By Arnold Mukai
Special to the Northwest Asian Weekly
As we approach the anniversary of the death of community leader Donnie Chin, I wrote a tribute letter for my childhood friend, to share my memories of the guardian angel who protected the International District (ID). I know there are thousands of people who miss this man and his selfless mission to serve and protect the ID.
I met Donnie Chin when we were kids at Bailey Gatzert Elementary School. Back then, Donnie was small and a target for bullies. He had an easy smile, and made friends easily.
We were probably 10 or 11 years old when Donnie said to me, “I just opened my own candy store. Want to help me run it?”
He explained to me that his mother ran a store in Chinatown, and she gave him a corner of the store to display and sell candy bars. I said, “Sure!” What 11-year-old would turn down an offer like that?
We agreed to meet up after school, and begin my entrepreneurial career. When we got to the store, Donnie showed me his corner display and introduced me to his mother. She was kind and had the same smile as Donnie. She offered me some candy from China. Donnie told his Mother, “Arnold’s here to help me with the store.” Donnie’s mother explained the store was having a door prize drawing. I didn’t know what a door prize was, but Donnie insisted I should fill out an entry. “You might win candy,” he said. “Give me a pen, I’m in,” I said. After all, if the door prize was money, I would’ve bought candy.
Donnie prepared for customers as I watched him work. He was getting organized, taking inventory, and just looked like he knew what he was doing. At 11 years old, I never thought of being organized or prepared unless I was reminded countless times by an adult. Donnie’s mother was teaching him to be organized and responsible, though we were both oblivious to the lessons at the time. The wholesaler who provided the candy arrived and Donnie had prepared a list of candy bars he wanted. When the delivery man came back from his truck, Mrs. Chin smiled at the delivery man, and he winked back, as Donnie signed his name for the delivery. He knew she was preparing her son, teaching life lessons as he sold candy bars.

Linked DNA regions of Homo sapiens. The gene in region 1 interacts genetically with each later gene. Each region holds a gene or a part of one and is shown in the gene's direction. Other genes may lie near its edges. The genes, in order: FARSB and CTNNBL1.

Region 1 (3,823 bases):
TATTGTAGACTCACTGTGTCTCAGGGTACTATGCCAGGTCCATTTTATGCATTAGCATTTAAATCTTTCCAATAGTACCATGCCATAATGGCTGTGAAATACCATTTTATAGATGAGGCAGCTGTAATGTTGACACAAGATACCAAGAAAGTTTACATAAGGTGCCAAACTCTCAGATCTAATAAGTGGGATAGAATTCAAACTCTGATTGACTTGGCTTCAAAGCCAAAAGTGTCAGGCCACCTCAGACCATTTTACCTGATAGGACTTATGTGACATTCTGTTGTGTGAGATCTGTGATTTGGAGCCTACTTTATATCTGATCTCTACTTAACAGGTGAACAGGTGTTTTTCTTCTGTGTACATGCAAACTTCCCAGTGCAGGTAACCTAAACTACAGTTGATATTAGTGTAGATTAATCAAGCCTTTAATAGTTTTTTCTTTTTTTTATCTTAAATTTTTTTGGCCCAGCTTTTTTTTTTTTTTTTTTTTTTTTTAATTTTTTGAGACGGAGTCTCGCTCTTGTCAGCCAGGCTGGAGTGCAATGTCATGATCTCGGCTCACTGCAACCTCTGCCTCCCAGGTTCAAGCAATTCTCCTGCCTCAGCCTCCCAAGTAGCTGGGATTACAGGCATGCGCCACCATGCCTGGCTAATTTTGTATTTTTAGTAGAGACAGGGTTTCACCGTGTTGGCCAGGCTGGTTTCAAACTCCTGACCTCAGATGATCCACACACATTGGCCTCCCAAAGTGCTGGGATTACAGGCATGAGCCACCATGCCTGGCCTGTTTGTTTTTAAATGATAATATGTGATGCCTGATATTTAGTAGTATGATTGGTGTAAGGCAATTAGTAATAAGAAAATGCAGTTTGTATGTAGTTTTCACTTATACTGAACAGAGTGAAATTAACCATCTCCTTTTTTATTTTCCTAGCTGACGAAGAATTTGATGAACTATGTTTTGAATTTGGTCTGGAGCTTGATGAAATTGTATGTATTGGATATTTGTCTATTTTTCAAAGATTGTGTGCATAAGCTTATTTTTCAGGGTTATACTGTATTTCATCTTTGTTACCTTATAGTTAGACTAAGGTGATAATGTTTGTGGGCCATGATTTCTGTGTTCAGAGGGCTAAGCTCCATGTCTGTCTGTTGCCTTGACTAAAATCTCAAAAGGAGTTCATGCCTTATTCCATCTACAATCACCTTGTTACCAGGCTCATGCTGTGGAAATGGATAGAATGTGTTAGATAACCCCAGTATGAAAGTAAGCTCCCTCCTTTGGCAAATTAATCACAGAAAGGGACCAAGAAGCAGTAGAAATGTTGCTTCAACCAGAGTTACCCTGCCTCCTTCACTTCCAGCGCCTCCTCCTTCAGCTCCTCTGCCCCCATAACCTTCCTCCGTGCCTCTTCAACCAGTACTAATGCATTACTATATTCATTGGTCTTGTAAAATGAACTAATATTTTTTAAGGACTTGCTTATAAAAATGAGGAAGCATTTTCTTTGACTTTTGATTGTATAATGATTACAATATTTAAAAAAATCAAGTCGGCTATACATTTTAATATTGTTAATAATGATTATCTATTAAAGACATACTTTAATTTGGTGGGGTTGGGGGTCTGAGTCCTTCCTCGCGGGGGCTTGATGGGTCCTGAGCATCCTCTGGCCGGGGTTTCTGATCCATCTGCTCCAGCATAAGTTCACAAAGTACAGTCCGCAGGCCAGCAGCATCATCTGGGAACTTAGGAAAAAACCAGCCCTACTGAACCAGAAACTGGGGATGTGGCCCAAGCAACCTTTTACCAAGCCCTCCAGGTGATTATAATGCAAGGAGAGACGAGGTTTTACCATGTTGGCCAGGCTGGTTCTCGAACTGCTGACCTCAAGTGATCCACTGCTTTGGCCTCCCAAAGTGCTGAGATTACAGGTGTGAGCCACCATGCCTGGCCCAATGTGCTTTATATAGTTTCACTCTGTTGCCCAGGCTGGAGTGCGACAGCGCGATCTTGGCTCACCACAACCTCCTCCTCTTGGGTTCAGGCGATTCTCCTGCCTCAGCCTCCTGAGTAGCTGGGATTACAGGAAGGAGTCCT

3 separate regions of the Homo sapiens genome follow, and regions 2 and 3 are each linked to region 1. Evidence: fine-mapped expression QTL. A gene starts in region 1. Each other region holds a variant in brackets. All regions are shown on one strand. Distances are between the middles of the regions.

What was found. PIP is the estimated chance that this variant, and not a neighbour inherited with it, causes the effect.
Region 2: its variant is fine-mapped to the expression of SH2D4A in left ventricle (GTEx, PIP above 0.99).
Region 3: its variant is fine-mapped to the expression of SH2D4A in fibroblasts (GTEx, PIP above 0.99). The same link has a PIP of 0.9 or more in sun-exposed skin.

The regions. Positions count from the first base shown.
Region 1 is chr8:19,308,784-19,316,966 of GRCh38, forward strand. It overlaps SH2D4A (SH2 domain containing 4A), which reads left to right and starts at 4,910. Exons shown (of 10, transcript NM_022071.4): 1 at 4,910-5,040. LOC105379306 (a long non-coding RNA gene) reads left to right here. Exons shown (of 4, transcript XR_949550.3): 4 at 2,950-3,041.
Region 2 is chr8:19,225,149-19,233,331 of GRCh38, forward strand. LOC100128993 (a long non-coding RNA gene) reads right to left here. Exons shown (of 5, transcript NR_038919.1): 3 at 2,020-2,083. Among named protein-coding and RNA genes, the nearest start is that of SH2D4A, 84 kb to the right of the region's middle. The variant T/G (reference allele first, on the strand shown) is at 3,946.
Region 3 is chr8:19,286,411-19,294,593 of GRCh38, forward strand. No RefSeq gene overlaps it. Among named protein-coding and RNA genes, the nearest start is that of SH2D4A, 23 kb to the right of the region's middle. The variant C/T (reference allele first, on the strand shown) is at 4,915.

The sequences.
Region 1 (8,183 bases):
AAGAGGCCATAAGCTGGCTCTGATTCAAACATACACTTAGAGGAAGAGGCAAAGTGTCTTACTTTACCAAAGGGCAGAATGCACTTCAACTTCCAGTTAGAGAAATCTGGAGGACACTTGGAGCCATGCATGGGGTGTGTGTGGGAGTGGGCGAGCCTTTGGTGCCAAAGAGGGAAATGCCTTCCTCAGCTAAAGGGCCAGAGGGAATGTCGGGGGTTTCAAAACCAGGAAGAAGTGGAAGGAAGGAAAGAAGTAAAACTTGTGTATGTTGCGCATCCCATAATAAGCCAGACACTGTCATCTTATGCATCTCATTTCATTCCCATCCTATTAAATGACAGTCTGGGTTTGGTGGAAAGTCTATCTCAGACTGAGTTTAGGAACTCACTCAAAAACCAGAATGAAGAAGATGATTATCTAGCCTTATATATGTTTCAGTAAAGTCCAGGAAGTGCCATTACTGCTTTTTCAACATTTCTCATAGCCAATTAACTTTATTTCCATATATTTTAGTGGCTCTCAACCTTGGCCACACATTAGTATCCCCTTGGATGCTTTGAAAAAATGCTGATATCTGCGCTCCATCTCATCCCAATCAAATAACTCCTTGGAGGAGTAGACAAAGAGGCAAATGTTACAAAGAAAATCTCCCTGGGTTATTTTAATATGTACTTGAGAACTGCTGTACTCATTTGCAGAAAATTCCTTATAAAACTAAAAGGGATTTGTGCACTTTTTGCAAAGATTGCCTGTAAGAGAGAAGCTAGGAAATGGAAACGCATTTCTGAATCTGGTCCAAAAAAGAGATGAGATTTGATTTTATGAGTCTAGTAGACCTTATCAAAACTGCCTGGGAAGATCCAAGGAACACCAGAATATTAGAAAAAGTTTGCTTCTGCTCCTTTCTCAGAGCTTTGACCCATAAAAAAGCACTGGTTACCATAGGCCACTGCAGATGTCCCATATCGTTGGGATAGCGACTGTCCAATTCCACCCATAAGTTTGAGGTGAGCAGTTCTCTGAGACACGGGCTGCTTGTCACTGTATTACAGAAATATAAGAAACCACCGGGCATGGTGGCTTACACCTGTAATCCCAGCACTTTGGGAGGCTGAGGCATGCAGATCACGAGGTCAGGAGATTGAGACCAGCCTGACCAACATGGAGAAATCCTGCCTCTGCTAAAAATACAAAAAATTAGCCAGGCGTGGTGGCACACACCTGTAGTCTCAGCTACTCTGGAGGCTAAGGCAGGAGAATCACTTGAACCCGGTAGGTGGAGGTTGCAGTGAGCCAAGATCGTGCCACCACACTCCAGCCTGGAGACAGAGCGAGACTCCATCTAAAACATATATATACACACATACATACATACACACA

After the candyman was finished with his delivery, we were ready for business. We waited for customers to storm in. We waited and waited … then boredom became a factor. It was hard work to wait for customers, especially for me, since I had the attention span and patience of a bumble bee. I realize now that I was being taught patience. Eventually, I noticed 20 minutes had passed … that was the longest 20 minutes of my life! Coincidentally, that was the first 20 minutes that I ever worked.
When you’re 11 years old, 20 minutes of waiting was equivalent to 6 months in jail. I tried to endure it the best I could, but made an excuse to leave after almost an hour. That was the end of my career as co-owner of a candy store.
The following week, after returning home from school, my mother told me someone called and said I won a door prize. I couldn’t wait to see Donnie to ask what I won. If I remember correctly, there were 10 door prize winners — I won door prize #10. Donnie informed me I had won some coasters and candy from China. I did not know what a coaster was — nor did I ever use one. Mrs. Chin was happy to see me when I arrived later that day to collect my prize. The next time I saw her, 35 years had passed. I was living in Reno, walking through the Peppermill Casino. Donnie was pushing the wheelchair she sat in.
Donnie tried to refresh her memory and asked her if she remembered me. She shook her head ‘no’, but I told her I remembered her, and how kind she was to me when I was a kid.
That was the last time I saw Mrs. Chin. Although those are precious memories, the moments in your life once shared with people fade away and become your thoughts, for you alone … unless you make a conscious effort to write them down and share them. I’m doing that right now.
As adults, I ran into Donnie several times, mostly in the International District. One time, as I prepared for a show at Hing Hay Park, I was standing on stage, reading introductions to myself.
Donnie was patrolling the area. “Who the hell do you think you are”? Donnie snapped.
When I looked to see who it was, his posture commanded attention and respect. We talked for a few minutes. His language was colorful and his patience was thin.
His aura told me that this neighborhood belonged to him. His presence gave me a sense of calm. I felt he was there to serve and protect. The elderly leaned on him for his assistance and strength. Accident victims received first aid from him — it was not uncommon for him to arrive before the medics.
The crime rate decreased when Donnie was present. No longer a target for bullies, Donnie had transformed into a real life superhero for the residents of the ID!
After chatting with Donnie, and saying our goodbyes, I watched him as he walked away. His head turned from right to left and back again. He was scanning the streets, anticipating where he would be needed next.
His mission that day, like any other day, was to make sure all was good in his neighborhood.
He looked prepared and responsible for any emergency that might occur … Mrs. Chin had taught him well.